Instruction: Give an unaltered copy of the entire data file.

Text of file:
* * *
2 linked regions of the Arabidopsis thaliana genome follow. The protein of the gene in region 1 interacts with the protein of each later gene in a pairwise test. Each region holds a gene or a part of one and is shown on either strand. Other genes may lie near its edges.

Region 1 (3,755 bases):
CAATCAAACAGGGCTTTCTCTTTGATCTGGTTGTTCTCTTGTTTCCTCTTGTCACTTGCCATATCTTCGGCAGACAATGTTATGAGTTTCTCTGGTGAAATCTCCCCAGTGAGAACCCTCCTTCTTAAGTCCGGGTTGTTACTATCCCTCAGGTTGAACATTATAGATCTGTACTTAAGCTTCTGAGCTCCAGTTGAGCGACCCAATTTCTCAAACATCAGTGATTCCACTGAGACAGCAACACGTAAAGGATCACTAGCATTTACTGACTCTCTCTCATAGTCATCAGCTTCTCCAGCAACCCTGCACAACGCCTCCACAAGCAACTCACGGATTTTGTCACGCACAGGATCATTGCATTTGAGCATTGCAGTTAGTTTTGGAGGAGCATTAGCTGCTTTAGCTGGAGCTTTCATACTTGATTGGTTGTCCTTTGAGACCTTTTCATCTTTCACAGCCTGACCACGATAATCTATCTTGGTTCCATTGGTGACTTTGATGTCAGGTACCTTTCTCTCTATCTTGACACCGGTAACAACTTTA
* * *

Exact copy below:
2 linked regions of the Arabidopsis thaliana genome follow. The protein of the gene in region 1 interacts with the protein of each later gene in a pairwise test. Each region holds a gene or a part of one and is shown on either strand. Other genes may lie near its edges.

Region 1 (3,755 bases):
CAATCAAACAGGGCTTTCTCTTTGATCTGGTTGTTCTCTTGTTTCCTCTTGTCACTTGCCATATCTTCGGCAGACAATGTTATGAGTTTCTCTGGTGAAATCTCCCCAGTGAGAACCCTCCTTCTTAAGTCCGGGTTGTTACTATCCCTCAGGTTGAACATTATAGATCTGTACTTAAGCTTCTGAGCTCCAGTTGAGCGACCCAATTTCTCAAACATCAGTGATTCCACTGAGACAGCAACACGTAAAGGATCACTAGCATTTACTGACTCTCTCTCATAGTCATCAGCTTCTCCAGCAACCCTGCACAACGCCTCCACAAGCAACTCACGGATTTTGTCACGCACAGGATCATTGCATTTGAGCATTGCAGTTAGTTTTGGAGGAGCATTAGCTGCTTTAGCTGGAGCTTTCATACTTGATTGGTTGTCCTTTGAGACCTTTTCATCTTTCACAGCCTGACCACGATAATCTATCTTGGTTCCATTGGTGACTTTGATGTCAGGTACCTTTCTCTCTATCTTGACACCGGTAACAACTTTA